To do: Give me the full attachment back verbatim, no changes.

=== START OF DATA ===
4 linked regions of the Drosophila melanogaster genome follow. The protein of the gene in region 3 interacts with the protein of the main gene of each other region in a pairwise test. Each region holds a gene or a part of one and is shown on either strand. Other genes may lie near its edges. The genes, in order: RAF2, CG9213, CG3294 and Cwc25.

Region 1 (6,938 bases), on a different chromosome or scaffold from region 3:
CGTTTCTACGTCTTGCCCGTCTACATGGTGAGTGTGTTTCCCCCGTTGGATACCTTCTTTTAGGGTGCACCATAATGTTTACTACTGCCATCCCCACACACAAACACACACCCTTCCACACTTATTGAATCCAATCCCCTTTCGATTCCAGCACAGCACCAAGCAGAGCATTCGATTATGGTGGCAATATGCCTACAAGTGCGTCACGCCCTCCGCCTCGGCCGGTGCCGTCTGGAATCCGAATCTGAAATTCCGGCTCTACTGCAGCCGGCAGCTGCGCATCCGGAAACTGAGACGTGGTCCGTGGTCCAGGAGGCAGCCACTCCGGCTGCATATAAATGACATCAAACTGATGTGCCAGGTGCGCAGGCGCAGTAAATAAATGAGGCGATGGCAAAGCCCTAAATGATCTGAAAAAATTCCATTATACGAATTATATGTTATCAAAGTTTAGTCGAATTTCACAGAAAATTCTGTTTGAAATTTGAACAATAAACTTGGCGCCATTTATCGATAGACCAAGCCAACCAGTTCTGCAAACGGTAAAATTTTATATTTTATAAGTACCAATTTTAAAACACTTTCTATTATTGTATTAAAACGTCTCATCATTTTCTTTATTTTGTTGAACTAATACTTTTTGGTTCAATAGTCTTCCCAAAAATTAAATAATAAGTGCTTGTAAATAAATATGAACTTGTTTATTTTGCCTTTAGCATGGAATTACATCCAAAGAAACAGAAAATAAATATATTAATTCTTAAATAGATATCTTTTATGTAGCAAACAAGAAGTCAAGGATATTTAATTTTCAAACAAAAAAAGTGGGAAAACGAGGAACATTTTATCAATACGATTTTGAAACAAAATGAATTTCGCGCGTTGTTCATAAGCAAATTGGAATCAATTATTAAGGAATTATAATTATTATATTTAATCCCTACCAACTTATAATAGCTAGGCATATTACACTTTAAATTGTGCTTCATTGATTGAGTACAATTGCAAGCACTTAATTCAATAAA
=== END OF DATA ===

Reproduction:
4 linked regions of the Drosophila melanogaster genome follow. The protein of the gene in region 3 interacts with the protein of the main gene of each other region in a pairwise test. Each region holds a gene or a part of one and is shown on either strand. Other genes may lie near its edges. The genes, in order: RAF2, CG9213, CG3294 and Cwc25.

Region 1 (6,938 bases), on a different chromosome or scaffold from region 3:
CGTTTCTACGTCTTGCCCGTCTACATGGTGAGTGTGTTTCCCCCGTTGGATACCTTCTTTTAGGGTGCACCATAATGTTTACTACTGCCATCCCCACACACAAACACACACCCTTCCACACTTATTGAATCCAATCCCCTTTCGATTCCAGCACAGCACCAAGCAGAGCATTCGATTATGGTGGCAATATGCCTACAAGTGCGTCACGCCCTCCGCCTCGGCCGGTGCCGTCTGGAATCCGAATCTGAAATTCCGGCTCTACTGCAGCCGGCAGCTGCGCATCCGGAAACTGAGACGTGGTCCGTGGTCCAGGAGGCAGCCACTCCGGCTGCATATAAATGACATCAAACTGATGTGCCAGGTGCGCAGGCGCAGTAAATAAATGAGGCGATGGCAAAGCCCTAAATGATCTGAAAAAATTCCATTATACGAATTATATGTTATCAAAGTTTAGTCGAATTTCACAGAAAATTCTGTTTGAAATTTGAACAATAAACTTGGCGCCATTTATCGATAGACCAAGCCAACCAGTTCTGCAAACGGTAAAATTTTATATTTTATAAGTACCAATTTTAAAACACTTTCTATTATTGTATTAAAACGTCTCATCATTTTCTTTATTTTGTTGAACTAATACTTTTTGGTTCAATAGTCTTCCCAAAAATTAAATAATAAGTGCTTGTAAATAAATATGAACTTGTTTATTTTGCCTTTAGCATGGAATTACATCCAAAGAAACAGAAAATAAATATATTAATTCTTAAATAGATATCTTTTATGTAGCAAACAAGAAGTCAAGGATATTTAATTTTCAAACAAAAAAAGTGGGAAAACGAGGAACATTTTATCAATACGATTTTGAAACAAAATGAATTTCGCGCGTTGTTCATAAGCAAATTGGAATCAATTATTAAGGAATTATAATTATTATATTTAATCCCTACCAACTTATAATAGCTAGGCATATTACACTTTAAATTGTGCTTCATTGATTGAGTACAATTGCAAGCACTTAATTCAATAAA